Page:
Member Rara Avis
Actually, Ron, "mistakes" does appear in the sentence, though the letters aren't necessarily in that precise order. (Get technical with a programmer and expect the same in return! ) You do, however, raise the secondary effect of self-referencing language constructs. They can often be ambiguous.
Chris, are you sure?
Essorant, the lack of a period is grammatically correct, and even if the single quotes and bold question mark were errors, they are not part of the sentence in question.
Stephen, I saw that interpretation of the word "mistakes" and tried to think of a suitable synonym to eliminate the intentional angle. But I didn't try very hard after I realized "they were all intentional" is an assumption. We can't really know that for certain.
But, of course, your play-along conclusion and Eddie's post mark the point where things get interesting. There are only two spelling mistakes in the sentence, making the statement that there are three mistakes inaccurate. The content, thus, becomes the third mistake. But that realization then makes the content accurate, and we're back to just two mistakes.
This is really just a twist on the Epimenides or "liar" paradox we've explored before (ergo, Eddie's reference, which itself becomes a paradox when you know he lives in England). A self-referencing entity refers to itself before it even exists, and this process becomes essential to its existence. It can be fun to create self-referencing paradoxes, and even more fun to try to twist language into a solution to the paradox (even though Gödel mathematically proved, way back in 1931, that paradox forms an implicit and necessary part of every axiomatic system of logical reasoning.). Self-referencing paradoxes can also make excellent playgrounds for writers, as Kafka so delightfully proved again and again. But I also think self-reference can be a useful lens for examining many common "truths."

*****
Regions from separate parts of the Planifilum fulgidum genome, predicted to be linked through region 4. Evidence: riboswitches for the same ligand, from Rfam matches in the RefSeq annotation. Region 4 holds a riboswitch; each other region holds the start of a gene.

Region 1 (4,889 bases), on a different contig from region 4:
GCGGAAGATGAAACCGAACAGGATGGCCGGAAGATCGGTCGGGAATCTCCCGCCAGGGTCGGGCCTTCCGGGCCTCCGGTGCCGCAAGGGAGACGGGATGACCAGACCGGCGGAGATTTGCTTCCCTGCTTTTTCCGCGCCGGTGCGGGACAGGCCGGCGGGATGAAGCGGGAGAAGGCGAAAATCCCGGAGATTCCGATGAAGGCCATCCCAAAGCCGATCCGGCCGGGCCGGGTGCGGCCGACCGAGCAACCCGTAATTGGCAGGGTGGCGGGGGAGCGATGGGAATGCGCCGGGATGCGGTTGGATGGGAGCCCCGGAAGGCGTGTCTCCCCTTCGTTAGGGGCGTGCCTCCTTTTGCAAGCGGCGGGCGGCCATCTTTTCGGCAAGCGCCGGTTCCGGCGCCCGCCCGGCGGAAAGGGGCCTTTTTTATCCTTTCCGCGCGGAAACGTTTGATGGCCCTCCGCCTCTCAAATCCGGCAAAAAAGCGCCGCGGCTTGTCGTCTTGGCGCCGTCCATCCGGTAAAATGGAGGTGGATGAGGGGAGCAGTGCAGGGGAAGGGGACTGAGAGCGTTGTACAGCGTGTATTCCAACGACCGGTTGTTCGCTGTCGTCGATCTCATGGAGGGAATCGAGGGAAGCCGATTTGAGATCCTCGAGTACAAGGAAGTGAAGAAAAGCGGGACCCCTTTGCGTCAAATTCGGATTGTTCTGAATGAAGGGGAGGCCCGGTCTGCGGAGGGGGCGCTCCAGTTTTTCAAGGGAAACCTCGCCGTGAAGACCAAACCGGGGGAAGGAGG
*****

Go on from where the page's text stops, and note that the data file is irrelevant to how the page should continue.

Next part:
Every rule has an exception.
All generalizations are misleading.
Ignore all well-meaning advice.
Everything is subjective.
Truth is an illusion.
These aphorisms, and probably hundreds more, are all self-referencing. That doesn't necessarily make them paradoxical, though. "This sentence is true," is obviously self-referencing, but not a paradox. "This sentence is false," however, can only be true if it's false and will only be false if it's true. Instant paradox!
It seems to me that any statement that is self-referencing (such as this one?), must be put under the microscope a little longer than would a non-self-referencing statement. The question is, what should we be looking for? Is each such statement a unique case? Is our only course to examine every possible self-referencing statement for contradictions? Or is there a general rule that would help us determine when self-reference becomes paradox?